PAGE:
Definition of jaw in English:

jaw

Line breaks: jaw
Pronunciation: /dʒɔː
 
/

noun

  • 1Each of the upper and lower bony structures in vertebrates forming the framework of the mouth and containing the teeth.
    More example sentences
    • In others, the way the upper and lower jaws meet can cause teeth to look unsightly and lead to an incorrect bite. Orthodontic treatment may be able to correct this.
    • Full dentures are needed when there are no teeth left in the upper or lower jaw.
    • Ruminants also lack incisors in the upper jaw, and most lack canines in the upper jaw as well.
  • 1.1The lower movable bone of the jaw, or the part of the face containing it: she suffered a broken jaw
    More example sentences
    • The 28-year-old victim suffered a broken jaw and black eyes, among other injuries.
    • But the world featherweight champion knows how to control that anger, how to focus the energy of his rage on the point of an opponent's jaw.
    • The implant material, made of highly biocompatible titanium, is inserted into the bone of the jaw.
  • 1.2 (jaws) The mouth with its bones and teeth.
    More example sentences
    • The dragon caught up with and snapped his jaws shut, trapping Xio inside.
    • It was not until the autofocus hit the mark that I noted the jaws of the scorpionfish trapping the poor butterfish.
    • For one thing, the average WAFR is around the same size as a Labrador, with front teeth some four inches long, and jaws capable of crushing human bone.
  • 1.3 (jaws) The grasping, biting, or crushing mouthparts of an invertebrate.
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    • Scolecodonts are the isolated jaws of polychaete annelid worms.
    • Whereas arms and legs have more muscles than segments, the jaws and tongues of anurans are composed of relatively few muscles.
    • The buccal mass of cephalopods includes a pair of jaws termed beaks that are used to masticate prey.
  • 1.4 (usually jaws) The gripping parts of a tool or machine, such as a wrench or vice.
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    • Cover the jaws of wrenches or vices with electrician's tape.
    • Finally, the bucking pipe is gripped by the mechanical jaws of a massive clamp.
    • Make sure the jaws of the wrench or pliers are snug in position before you manipulate the handle, to avoid slippage or scraped knuckles.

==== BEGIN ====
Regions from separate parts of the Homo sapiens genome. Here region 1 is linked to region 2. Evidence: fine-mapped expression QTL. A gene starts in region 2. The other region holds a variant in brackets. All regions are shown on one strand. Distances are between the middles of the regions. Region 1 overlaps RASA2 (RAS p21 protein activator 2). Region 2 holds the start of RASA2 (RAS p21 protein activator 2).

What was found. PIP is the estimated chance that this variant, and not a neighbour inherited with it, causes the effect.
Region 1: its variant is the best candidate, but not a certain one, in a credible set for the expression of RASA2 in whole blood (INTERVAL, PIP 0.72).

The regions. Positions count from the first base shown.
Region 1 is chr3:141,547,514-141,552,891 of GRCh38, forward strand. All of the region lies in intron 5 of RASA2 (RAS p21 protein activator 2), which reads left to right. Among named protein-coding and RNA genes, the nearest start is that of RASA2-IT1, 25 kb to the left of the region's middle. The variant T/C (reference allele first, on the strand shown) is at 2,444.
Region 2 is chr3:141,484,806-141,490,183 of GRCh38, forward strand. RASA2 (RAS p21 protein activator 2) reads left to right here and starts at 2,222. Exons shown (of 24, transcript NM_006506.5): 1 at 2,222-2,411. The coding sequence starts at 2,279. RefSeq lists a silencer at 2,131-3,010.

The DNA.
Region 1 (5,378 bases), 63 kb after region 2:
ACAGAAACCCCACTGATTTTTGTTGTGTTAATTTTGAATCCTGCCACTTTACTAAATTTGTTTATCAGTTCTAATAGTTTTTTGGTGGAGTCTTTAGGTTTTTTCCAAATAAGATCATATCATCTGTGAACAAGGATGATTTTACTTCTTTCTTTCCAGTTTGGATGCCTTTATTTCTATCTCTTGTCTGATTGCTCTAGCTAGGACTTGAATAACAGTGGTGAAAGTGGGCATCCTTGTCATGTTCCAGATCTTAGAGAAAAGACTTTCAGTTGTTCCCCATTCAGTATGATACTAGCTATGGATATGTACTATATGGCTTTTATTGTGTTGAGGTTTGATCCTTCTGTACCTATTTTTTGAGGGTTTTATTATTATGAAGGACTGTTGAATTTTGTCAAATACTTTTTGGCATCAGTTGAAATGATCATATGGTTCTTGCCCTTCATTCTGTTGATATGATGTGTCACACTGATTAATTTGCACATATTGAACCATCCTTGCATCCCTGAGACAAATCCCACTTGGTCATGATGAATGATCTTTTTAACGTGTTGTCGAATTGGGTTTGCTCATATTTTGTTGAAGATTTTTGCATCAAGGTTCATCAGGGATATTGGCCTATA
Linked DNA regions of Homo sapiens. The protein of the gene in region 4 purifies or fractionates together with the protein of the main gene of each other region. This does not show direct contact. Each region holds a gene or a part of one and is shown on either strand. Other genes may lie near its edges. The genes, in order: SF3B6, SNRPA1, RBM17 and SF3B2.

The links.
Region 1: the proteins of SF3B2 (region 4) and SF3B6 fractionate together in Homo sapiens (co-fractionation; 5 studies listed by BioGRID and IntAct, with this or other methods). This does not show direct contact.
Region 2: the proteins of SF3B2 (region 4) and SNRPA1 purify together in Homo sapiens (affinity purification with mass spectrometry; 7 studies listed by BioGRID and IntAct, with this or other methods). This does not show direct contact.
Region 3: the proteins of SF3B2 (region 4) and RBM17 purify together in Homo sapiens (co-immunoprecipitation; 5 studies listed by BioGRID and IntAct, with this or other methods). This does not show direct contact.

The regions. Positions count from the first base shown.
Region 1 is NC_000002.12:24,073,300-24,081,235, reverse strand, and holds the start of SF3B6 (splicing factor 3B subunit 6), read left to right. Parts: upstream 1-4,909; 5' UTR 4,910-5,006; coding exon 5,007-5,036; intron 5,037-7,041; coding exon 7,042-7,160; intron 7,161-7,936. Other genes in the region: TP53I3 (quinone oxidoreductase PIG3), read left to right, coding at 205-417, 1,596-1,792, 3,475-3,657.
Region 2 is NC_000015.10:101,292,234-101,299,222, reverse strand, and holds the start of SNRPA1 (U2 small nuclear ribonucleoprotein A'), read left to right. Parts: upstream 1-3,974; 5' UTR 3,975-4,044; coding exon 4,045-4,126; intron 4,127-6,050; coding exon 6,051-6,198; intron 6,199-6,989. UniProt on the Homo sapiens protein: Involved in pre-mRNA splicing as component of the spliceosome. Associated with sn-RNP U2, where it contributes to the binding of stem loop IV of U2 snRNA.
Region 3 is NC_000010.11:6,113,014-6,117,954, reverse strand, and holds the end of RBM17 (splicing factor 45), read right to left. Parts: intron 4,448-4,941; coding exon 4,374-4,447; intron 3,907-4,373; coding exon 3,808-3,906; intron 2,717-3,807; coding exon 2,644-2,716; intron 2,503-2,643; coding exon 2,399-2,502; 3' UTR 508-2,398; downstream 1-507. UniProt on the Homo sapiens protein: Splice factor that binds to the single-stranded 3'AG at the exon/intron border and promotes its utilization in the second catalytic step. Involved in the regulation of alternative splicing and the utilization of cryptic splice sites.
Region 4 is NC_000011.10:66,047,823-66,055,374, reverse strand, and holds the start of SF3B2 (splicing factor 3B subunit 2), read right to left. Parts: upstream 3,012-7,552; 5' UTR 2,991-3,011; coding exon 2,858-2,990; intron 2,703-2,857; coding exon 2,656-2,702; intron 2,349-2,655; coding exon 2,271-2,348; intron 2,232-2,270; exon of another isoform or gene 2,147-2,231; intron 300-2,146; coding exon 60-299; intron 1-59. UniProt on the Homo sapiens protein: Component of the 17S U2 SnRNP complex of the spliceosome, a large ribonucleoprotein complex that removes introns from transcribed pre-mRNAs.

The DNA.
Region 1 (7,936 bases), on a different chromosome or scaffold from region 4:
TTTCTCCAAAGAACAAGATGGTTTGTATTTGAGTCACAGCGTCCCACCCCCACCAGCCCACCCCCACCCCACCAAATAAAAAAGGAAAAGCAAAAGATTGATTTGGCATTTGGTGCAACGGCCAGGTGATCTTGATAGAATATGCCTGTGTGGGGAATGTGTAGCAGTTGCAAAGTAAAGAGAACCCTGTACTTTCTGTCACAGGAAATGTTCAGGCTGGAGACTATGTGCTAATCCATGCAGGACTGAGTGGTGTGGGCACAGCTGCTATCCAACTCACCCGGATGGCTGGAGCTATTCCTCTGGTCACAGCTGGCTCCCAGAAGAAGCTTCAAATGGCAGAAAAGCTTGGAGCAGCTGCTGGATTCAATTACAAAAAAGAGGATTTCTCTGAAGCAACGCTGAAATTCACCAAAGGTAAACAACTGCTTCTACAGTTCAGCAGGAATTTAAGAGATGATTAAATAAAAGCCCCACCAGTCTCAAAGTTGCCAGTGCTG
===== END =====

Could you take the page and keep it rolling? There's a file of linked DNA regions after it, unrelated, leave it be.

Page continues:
• 1.5 (jaws) The grasping or destructive power of something: victory was snatched from the jaws of defeat
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    • This adds up to more than 500 million people, who have been saved from the jaws of oppression and dominance.
    • Keighley Town grasped victory from the jaws of defeat thanks to a brilliant last minute individual try from Man of the Match Neil Kennedy.
    • To our great relief, due to the joint efforts of six doctors who stayed with them in the intensive care unit for a couple of hours, they were ultimately snatched from the jaws of death.
  • 1.6 (jaws) An opening likened to a mouth: a passenger stepping from the jaws of a car ferry
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    • Then we continued on our way, going deeper and deeper into the open jaws of the cave.
    • From the jaws of the ferry in Tårs you are quickly led away from the cars and out through Sandby.
    • The steel jaws of the traps, which will catch any animal or person walking in the bush, are ostensibly for use against jackals but are often used by poachers to trap game.
  • 2 [mass noun] informal Talk or gossip, especially when lengthy or tedious: committee work is just endless jaw

verb

[no object] informal Back to top  
  • Talk at length; chatter: I was too busy to spend time jawing with the rest of the crew
    More example sentences
    • Most evenings as I'm coming home from work, Steve is out in front of the store, jawing with anyone who'll give him a minute of his or her time, cussing up a storm, flirting with all the women, and exhorting everyone to go in and buy stuff.
    • I sit here jawing while Pavel enriches the world through his generous work.
    • Chesterton once observed that it was always perilous to talk politics with women because of the imminent danger that they would want to do something about it and not just go on jawing as men do.

Phrases

one's jaw drops

One feels or appears amazed or shocked: Laurel’s jaw dropped despite her attempts to hide her surprise
More example sentences
  • I don't normally experience moments where my jaw drops at something online.
  • Some moments, my jaw drops, I don't believe what just happened.
  • His eyebrows rise in surprise as his jaw drops.

Derivatives

jawed

adjective
[in combination]: square-jawed young men

jawless

adjective
More example sentences
  • The hagfish, together with lampreys, are living representatives of the jawless vertebrates (class Agnatha) and are considered to be the most evolutionarily ancient vertebrates.
  • Most jawless species went extinct long ago and are known only from the fossil record.
  • In traditional classifications, the hagfish, lampreys, and extinct armored jawless fish are grouped together in the paraphyletic Class Agnatha.

Origin

late Middle English: from Old French joe 'cheek, jaw', of unknown origin.

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